Fig. 1

Molecular structures of dyes used in previous work: (a) di-4-ANEPPS; (b) Ebis(di-4-ANEP); (c) di-4-ANEPPDHQ; (d) FM4-64.


Here, we adopt a progressive alteration of dye characteristics while screening signal sensitivity and kinetics. In particular, we have developed a new class of dyes with a chromophore consisting of a pyridine and multiple thiophene groups. The charge is oriented around the pyridine in the ground state and shifts during excitation. Some of these new dyes yield significantly improved fast responses to membrane potential for SHG as well as 2PF. The dyes under consideration show specific excitation by 1064-nm femtosecond pulses that can be generated with a relatively inexpensive and stable fiber laser.14 We believe that the combination of the better dye responses and the simpler optical setup afforded by the fiber laser will allow this nonlinear optical microscopy to become a more widespread tool for the neuroimaging of electrical activity.


Materials and Methods



For full details of our nonlinear imaging microscope, we refer the reader to previously published descriptions.13, 15 Our current microscope combines a Fluoview (Olympus) scan-head and an Axiovert (Zeiss) inverted microscope constructed for multiple imaging methodologies including wide-field, one-photon excitation fluorescence imaging, as well as SHG and 2PF imaging. Our laser sources include a Mira (Coherent) Ti:Sapphire laser and a Femtopower (Fianium) fiber laser operating at 1064nm .14 For excitation, we routinely use an IR-Achroplan (Zeiss) 40× , 0.8 NA water-immersion objective, although for shorter wavelengths, we also use an A-Plan (Zeiss) 40× , 0.65 NA air objective. Fluorescence is imaged (for linear imaging) or collected (for nonlinear imaging) back through the excitation objective, while SHG is collected in the forward, transmitted light direction by a condenser, either 0.8 NA or 0.55 NA (Zeiss). For optimal collection, the numerical aperture of the condenser should be at least 12 of the numerical aperture of the excitation objective,16, 17 although in practice, a condenser of slightly lower numerical aperture will often suffice. Since the wavelength of second harmonic light is precisely half that of the excitation light, the choice of filter for SHG imaging is greatly simplified and the primary concern is the blocking of the excitation light that is also transmitted through the sample as well as fluorescence that is emitted forward.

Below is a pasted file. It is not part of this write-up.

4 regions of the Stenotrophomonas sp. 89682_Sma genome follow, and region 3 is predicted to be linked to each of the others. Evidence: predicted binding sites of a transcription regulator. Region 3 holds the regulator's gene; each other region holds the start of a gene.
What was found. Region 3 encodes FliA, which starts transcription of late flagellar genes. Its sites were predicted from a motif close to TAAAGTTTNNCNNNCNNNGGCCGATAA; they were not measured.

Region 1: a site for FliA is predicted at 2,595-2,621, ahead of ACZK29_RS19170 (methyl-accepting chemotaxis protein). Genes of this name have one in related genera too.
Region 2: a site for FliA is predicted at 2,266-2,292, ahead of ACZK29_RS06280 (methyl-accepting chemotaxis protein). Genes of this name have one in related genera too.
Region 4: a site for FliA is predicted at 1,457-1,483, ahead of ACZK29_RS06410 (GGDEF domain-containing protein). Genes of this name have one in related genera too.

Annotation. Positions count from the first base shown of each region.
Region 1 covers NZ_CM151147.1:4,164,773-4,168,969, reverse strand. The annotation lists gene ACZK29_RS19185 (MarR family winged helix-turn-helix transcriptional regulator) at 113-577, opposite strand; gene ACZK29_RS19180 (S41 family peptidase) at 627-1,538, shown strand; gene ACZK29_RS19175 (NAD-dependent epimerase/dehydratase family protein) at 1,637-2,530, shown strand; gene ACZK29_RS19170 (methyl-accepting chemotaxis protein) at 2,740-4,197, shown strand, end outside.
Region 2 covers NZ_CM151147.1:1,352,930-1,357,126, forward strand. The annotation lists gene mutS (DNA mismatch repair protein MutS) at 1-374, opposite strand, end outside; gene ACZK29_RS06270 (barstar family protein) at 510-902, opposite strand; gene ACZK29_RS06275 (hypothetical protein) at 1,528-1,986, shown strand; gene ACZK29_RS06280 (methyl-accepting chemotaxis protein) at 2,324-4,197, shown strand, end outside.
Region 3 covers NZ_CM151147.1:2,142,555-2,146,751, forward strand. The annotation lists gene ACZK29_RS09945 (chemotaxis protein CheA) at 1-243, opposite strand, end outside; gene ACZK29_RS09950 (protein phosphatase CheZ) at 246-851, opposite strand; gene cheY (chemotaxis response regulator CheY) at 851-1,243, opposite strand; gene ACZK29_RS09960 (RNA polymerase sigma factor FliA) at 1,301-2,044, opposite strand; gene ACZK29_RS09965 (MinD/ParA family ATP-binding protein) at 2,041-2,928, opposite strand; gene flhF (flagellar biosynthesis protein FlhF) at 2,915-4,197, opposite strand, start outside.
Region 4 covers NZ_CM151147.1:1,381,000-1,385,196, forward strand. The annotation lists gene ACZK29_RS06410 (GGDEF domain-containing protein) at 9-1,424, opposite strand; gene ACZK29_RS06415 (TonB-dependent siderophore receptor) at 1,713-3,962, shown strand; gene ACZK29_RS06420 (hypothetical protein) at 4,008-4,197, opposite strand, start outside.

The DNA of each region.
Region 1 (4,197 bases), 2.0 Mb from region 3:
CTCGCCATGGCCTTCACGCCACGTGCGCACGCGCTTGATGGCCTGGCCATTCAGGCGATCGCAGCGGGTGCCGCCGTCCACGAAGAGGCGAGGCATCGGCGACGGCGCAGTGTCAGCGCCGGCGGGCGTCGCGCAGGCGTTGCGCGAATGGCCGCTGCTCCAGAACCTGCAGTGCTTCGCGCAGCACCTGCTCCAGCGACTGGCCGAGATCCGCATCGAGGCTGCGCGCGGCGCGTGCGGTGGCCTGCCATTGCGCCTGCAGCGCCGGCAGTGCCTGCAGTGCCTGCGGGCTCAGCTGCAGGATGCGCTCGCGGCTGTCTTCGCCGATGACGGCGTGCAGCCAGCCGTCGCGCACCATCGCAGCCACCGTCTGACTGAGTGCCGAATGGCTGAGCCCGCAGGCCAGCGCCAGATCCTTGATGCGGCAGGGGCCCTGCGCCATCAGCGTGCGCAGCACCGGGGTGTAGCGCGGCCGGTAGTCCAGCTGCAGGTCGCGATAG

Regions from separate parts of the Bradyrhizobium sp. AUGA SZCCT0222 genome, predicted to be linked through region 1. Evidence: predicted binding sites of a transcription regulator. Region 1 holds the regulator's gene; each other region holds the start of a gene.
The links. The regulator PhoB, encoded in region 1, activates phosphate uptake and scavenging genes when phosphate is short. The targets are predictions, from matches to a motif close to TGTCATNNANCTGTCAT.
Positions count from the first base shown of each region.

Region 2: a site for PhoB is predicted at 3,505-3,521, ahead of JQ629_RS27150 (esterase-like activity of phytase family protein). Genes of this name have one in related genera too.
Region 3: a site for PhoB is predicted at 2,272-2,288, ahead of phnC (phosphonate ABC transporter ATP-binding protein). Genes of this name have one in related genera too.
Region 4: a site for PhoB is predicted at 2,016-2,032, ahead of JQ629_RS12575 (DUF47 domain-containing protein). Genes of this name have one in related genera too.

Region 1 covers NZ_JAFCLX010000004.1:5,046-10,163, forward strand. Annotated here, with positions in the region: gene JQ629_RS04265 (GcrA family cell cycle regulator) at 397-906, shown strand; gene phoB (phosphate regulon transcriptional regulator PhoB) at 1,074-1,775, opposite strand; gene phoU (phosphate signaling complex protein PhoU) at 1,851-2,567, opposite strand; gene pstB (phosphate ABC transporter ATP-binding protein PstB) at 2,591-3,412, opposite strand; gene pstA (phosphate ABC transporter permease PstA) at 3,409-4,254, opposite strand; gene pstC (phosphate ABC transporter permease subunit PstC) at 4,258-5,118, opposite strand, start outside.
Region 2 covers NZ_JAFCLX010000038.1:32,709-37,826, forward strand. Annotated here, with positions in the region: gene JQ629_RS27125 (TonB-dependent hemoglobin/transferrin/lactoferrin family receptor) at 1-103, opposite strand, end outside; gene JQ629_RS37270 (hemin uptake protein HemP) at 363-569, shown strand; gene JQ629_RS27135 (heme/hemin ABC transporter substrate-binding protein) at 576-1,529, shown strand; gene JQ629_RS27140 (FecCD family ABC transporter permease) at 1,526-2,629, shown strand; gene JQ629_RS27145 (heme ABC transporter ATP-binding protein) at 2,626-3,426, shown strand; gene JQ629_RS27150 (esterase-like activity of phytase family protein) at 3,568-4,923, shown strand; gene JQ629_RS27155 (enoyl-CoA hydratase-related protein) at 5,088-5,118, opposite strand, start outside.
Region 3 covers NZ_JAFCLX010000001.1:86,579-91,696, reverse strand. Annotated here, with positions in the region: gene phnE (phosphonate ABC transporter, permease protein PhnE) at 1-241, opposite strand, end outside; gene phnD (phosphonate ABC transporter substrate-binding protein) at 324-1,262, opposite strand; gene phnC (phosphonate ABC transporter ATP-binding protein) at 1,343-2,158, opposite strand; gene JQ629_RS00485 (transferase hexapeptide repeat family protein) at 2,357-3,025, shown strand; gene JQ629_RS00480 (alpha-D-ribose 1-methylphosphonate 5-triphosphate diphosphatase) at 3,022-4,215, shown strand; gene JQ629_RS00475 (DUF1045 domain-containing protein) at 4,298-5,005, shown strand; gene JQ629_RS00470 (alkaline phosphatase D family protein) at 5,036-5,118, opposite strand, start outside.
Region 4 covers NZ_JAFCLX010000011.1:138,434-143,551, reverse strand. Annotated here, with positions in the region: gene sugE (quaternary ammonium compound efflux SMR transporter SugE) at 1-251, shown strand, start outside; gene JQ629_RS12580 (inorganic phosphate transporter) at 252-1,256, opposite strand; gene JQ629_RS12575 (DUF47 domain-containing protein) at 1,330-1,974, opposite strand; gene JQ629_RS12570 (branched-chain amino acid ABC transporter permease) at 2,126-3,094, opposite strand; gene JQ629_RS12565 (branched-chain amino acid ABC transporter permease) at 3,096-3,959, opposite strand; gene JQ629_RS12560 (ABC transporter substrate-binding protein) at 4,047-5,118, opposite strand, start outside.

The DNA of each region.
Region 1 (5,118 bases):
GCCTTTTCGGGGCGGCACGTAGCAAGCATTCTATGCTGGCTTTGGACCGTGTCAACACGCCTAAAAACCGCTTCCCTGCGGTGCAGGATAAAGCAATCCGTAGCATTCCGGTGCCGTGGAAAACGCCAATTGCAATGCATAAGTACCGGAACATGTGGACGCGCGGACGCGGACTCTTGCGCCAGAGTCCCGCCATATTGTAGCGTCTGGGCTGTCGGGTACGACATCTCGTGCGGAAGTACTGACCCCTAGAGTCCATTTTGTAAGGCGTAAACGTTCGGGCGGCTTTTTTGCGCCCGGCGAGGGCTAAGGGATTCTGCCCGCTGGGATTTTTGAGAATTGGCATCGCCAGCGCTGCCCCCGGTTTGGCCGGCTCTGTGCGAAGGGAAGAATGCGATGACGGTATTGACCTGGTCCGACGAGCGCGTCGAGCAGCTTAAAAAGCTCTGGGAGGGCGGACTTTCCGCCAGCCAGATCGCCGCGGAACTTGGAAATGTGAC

NIE-115 mouse neuroblastoma were cultured in Dulbecco modified Eagle's medium (DMEM) with 10% fetal bovine serum and 1% antibiotic-antimycotic (Invitrogen, Carlsbad, California) in a 60-mm plastic dish (353002, Becton Dickinson, Franklin Lakes, New Jersey). The culture was maintained at 37°C with 5% CO2 for a period of 48h prior to experimentation.

For experimentation, the growth medium was replaced with 3mL of Earle’s Balanced Salt Solution (EBSS, Sigma, St. Louis) with 20mM HEPES (Merck Biosciences AG, Laufelfingen, Switzerland). The internal buffer, injected into the patch pipette, was a potassium aspartate ( 140mM , Sigma, St. Louis), sodium chloride ( 5mM , Sigma, St. Louis) and HEPES (10mM) solution at a pH of 7.35. The pH was adjusted with potassium hydroxide and hydrochloric acid.



The series of dyes used in this work are shown in Table 1 . The top three rows in the table show more highly conjugated variants of the aminonaphthylethenylpyridinium (ANEP) chromophore. These were all synthesized by J. P. Wuskell. The remaining entries in the table are members of a new class of aminothiophene chromophores synthesized by P. Yan. They display a variety of polar heads, hydrophobic tails, and chromophore lengths so as to facilitate the exploration of structure-sensitivity relationships.



For characterizing the voltage sensitivity of SHG and 2PF, we used a slow (0.1Hz) switching protocol as previously described13, 15 with a 50mV step. For investigating the time dependence of the voltage sensitivity, we instead triggered a step wave form for the voltage clamp approximately halfway through the page scan; the protocol for determining signal time dependence was previously described in detail.10



Typical images for SHG and 2PF of dye-stained cells are shown in Fig. 2 . The SHG images are typically more sharp at the membrane because the signal from submicroscopic structures such as filopodia, which contribute a haze to the 2PF signal, are not allowed in SHG.18 Also noteworthy in Fig. 2 is the loss of signal near the axes bisecting the 10 o’clock to 4 o’clock regions of the cell. This corresponds to the polarization dependence of the nonlinear optical signals and can be minimized through the use of circularly polarized laser light.

Fig. 2

Two forms of nonlinear optical images acquired in parallel of a single cell stained with PY-1261 and excited with a 1064-nm fiber laser: (a) second harmonic generation; (b) two-photon excitation fluorescence.


Table 1 shows the data from one-photon, two-photon, and SHG experiments for all dyes studied in these series of experiments. The molecular structures are shown in the rightmost column to illustrate the progressive alteration of certain chemical moieties, showing the effects on kinetics, signal sensitivity, and absorption wavelength of different dye segments.